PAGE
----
We'll see them careening down Maryland interstates and highways: Mattresses strapped precariously to car roofs, their edges flapping in the breeze. Pickup trucks stacked willy-nilly with sofas, chairs, and other furniture, just a rope snap away from potential disaster. Suitcases, boxes, and other cargo that didn't stay put litter the Maryland roadsides.

Such amateur efforts at loading cargo make us slap our foreheads and shake our heads in disbelief. But it's no laughing matter when unsecured cargo comes loose and becomes a dangerous projectile and obstacle on Maryland highways. Baltimore County auto accident lawyers like us see the results of bad driving and risk taking on Maryland roadways. Poor decisions can lead to bad accidents.

With the annual migration of Maryland college students returning to school already in progress -- the subject merits another look. Last year, the Government Accountability Office (GAO) issued a report asking the National Highway Traffic Safety Administration (NHTSA) to improve its data collection around unsecured loads and deadly motor vehicle accidents. The report authors write:

Vehicles carrying objects that are not properly secured pose a safety risk on our nation's roadways. Debris that falls from a vehicle can collide with other vehicles or pedestrians, causing serious injuries or fatalities. According to data collected by NHTSA, there were about 440 fatalities caused by roadway debris in 2010. However, the exact number of incidents resulting from vehicles carrying unsecured loads is unknown.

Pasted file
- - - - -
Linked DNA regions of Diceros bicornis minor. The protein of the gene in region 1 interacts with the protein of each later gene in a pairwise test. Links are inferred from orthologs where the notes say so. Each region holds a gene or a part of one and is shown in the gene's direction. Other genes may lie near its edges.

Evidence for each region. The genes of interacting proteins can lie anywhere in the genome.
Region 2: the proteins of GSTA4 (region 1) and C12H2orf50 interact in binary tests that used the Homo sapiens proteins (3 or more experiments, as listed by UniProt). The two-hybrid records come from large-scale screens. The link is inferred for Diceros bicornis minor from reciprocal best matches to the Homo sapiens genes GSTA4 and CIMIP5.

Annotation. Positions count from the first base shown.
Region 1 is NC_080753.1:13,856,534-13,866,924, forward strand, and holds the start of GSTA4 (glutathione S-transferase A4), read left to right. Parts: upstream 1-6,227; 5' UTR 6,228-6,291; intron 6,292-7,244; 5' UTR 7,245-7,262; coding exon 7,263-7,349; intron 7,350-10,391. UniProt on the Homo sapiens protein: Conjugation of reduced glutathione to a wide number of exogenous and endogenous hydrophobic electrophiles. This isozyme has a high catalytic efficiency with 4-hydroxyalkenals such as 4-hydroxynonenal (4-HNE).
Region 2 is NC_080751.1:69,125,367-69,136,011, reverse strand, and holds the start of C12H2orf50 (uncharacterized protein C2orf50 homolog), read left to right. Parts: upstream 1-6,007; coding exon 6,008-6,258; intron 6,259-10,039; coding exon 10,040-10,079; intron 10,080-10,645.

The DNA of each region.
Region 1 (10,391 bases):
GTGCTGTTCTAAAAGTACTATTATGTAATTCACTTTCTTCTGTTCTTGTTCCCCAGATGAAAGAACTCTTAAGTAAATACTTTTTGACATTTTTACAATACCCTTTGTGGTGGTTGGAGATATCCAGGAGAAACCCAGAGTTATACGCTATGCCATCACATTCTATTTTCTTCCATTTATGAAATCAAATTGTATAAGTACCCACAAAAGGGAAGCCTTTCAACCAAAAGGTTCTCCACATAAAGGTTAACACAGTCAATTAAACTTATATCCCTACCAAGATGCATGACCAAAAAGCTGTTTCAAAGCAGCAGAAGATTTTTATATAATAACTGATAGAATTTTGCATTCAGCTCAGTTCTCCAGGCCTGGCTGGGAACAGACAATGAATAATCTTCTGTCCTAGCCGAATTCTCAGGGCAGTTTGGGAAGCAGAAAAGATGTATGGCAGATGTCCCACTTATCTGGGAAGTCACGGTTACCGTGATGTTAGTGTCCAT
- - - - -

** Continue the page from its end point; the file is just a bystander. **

The report notes that all 50 states and the District of Columbia have statutes related to unsecured loads for both commercial and non-commercial vehicles. Drivers of trucks and cars recklessly loaded with furniture and other items may be subject to fines and penalties, which vary from state to state. But that doesn't stop people from slinging their belongings haphazardly into a pickup truck bed or onto the car roof and taking off down the road.

College students aren't the only ones at fault. Amateur movers, collectors, junkers, contractors -- anyone who has something to move and doesn't take the time (or have the know-how) to properly secure the load can create a highway hazard.

The report commends a few states such as North Carolina and Washington for their public awareness programs aimed at educating motorists on properly securing loads. Until Maryland has such a program -- and people take the time to learn -- steer clear of hastily packed vehicles you see on the roadways. There's no telling when a couch or mattress might become airborne with tragic results.

Related Maryland Accident Attorney article:

Maryland Highway Traffic Accidents Alert: Loading up for Back to College (Aug. 2009)

Sources:

Federal and State Efforts Related to Accidents That Involve Non-Commercial Vehicles Carrying Unsecured Loads (Report Highlights)
GAO-13-24, Nov 15, 2012

HIGHWAY SAFETY: Federal and State Efforts Related to Accidents That Involve Non-Commercial Vehicles Carrying Unsecured Loads (Full Report -- PDF)
United States Government Accountability Office, Report to Congressional Committees. Nov. 2012

April 16, 2013

Maryland Observes Work Zone Safety Month, as Road Construction Swings into Gear

The sight of orange cones and barrels marking work zones on Maryland highways is so common, drivers don't think too much about them. That's part of the problem. The Maryland Department of Transportation estimates that an average 2,237 traffic accidents occur in or around Maryland work zones every year, resulting in 1,250 people injured and 11 people killed.